This is so bogus. Anyone claiming Apple has forced people to use its players hasn't been paying attention. The fact that the Luxpro's Original Complaint specifically discusses an Apple effort to dominate the MP3 player market draws attention to the very problem with the claim: anyone's players can play MP3s, and all Apple's players support DRM-free formats like MP3.
- MP3 files have no DRM, and can't be locked to Apple players as Luxpro suggests;
- Apple's music player synching software has always been designed to make playable files of any music customers already own, including at present the non-DRM AAC (aka MP4) and MP3 file formats that can be played without restriction on competitors' players as easily as Apple's own players;
- Apple's music store sells non-DRM music for whatever tracks it's been able to obtain on DRM-free terms from music vendors, and thus itself undermines lock-in by offering as broadly as it is able file formats that are supported by competing players;
- Non-Apple stores sell non-DRM music cheaper than Apple sells DRM music for tracks for which Apple offers no non-DRM alternative (say, Dig on Incubus' album Light Grenades, which when I tried to buy it for L was available only for more money and with DRM from Apple, so I bought it from Amazon and have been happy as a clam -- playing the song just fine the whole time on the iPod and on the Mac), meaning that Apple has been unable through its maket position to exercise pricing controls to prevent competition on price -- if Apple is succeeding at selling digital music downloads, it's not because others can't sell songs cheaper or with a non-proprietary interface.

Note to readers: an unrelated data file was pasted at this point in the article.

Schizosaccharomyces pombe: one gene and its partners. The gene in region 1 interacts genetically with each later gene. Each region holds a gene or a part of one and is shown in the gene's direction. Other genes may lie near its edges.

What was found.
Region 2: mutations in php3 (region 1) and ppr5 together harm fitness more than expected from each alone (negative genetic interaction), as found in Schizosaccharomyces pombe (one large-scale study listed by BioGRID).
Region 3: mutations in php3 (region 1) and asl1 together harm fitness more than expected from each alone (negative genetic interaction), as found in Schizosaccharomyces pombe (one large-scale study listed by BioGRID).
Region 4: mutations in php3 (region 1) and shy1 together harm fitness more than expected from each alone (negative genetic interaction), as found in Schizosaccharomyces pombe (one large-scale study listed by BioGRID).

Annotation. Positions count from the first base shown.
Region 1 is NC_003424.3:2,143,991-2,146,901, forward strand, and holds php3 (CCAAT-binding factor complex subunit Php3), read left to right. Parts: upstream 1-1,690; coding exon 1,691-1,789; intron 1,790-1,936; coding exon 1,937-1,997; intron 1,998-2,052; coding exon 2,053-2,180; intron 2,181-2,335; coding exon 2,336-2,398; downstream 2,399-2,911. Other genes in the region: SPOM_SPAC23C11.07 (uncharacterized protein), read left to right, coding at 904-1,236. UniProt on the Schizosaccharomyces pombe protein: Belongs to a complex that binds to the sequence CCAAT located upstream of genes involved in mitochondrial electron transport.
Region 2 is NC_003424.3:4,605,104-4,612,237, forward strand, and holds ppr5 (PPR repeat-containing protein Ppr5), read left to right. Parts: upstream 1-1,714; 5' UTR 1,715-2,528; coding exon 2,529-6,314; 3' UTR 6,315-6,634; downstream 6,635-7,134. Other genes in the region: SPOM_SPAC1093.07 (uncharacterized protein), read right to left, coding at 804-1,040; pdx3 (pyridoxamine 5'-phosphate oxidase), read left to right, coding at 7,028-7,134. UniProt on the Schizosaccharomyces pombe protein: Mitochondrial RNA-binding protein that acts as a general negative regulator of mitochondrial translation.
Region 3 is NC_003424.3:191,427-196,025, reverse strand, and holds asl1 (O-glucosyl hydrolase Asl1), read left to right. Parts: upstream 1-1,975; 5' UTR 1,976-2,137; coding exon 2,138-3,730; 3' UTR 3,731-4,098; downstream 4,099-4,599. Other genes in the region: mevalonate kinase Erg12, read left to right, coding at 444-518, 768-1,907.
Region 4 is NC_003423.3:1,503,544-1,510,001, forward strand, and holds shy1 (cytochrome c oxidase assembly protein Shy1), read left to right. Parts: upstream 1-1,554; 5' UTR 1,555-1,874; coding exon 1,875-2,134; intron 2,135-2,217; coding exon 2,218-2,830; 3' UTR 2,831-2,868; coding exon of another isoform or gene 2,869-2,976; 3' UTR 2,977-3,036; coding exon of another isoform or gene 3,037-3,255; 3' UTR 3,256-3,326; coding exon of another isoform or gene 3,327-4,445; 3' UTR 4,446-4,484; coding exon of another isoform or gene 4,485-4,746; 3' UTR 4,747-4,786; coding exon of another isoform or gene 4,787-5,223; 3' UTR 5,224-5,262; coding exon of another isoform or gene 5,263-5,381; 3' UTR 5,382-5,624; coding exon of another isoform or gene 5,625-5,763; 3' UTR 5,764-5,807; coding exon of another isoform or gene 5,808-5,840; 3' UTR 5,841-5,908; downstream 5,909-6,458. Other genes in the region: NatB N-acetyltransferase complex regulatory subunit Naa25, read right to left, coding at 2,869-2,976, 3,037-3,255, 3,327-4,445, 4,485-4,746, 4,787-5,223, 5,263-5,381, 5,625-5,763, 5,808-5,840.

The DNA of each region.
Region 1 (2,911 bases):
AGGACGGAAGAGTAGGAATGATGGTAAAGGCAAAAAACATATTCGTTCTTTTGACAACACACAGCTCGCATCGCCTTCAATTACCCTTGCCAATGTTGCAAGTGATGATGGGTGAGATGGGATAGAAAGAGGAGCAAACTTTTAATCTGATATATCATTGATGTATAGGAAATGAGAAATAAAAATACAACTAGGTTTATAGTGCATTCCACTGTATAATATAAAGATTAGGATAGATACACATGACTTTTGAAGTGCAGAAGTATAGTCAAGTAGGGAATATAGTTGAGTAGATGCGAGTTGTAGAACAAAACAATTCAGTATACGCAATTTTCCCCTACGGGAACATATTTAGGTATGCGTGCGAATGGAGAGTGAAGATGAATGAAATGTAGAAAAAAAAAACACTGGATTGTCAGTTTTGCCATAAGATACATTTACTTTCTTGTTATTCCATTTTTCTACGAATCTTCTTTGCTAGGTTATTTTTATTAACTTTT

The real story in Apple's music store is that it was a defensive measure to avoid being barred by proprietary file formats from selling music players and content editors without being forced to pay competitors a licensing fee. The fact that Apple's defensive move put it at the top of the digital download heap hasn't exactly caused it to roll in profit, either. The store's margins are slim -- and intentionally so -- to prevent competitors from having much room in which to undercut Apple while establishing a moat with Apple-incompatible DRM.
Unable to prove Apple had an evil motive (it was just trying to protect its backside from Microsoft), or that it wields pricing power in the music business (competitors are able to sell the same thing for less, with less restrictions by suppliers), and unable to prove would-be music buyers get locked into Apple hardware (the numbers on the amount of music Apple sells per iPod make this pretty plainly a bunch of bunk), Luxpro seems up the creek without a paddle proving antitrust wrongdoing. All Apple's done to acquire and maintain a monopoly is to build attractive music players and make them as easy as possible to enjoy with customers' music collections. The fact Luxpro got crushed when the industry faced serious design competition from a solvent competitor able to buy parts in bulk isn't Apple's problem. Maybe Luxpro could have improved its margins by shucking compatibility with Microsoft's DRM scheme ....
The Jaded Consumer gives this suit an 'F' and predicts a slow death in federal court, where there will be no way to prove Luxpro's claims of illegal conduct, or to prove Apple's conduct caused antitrust damages to Luxpro.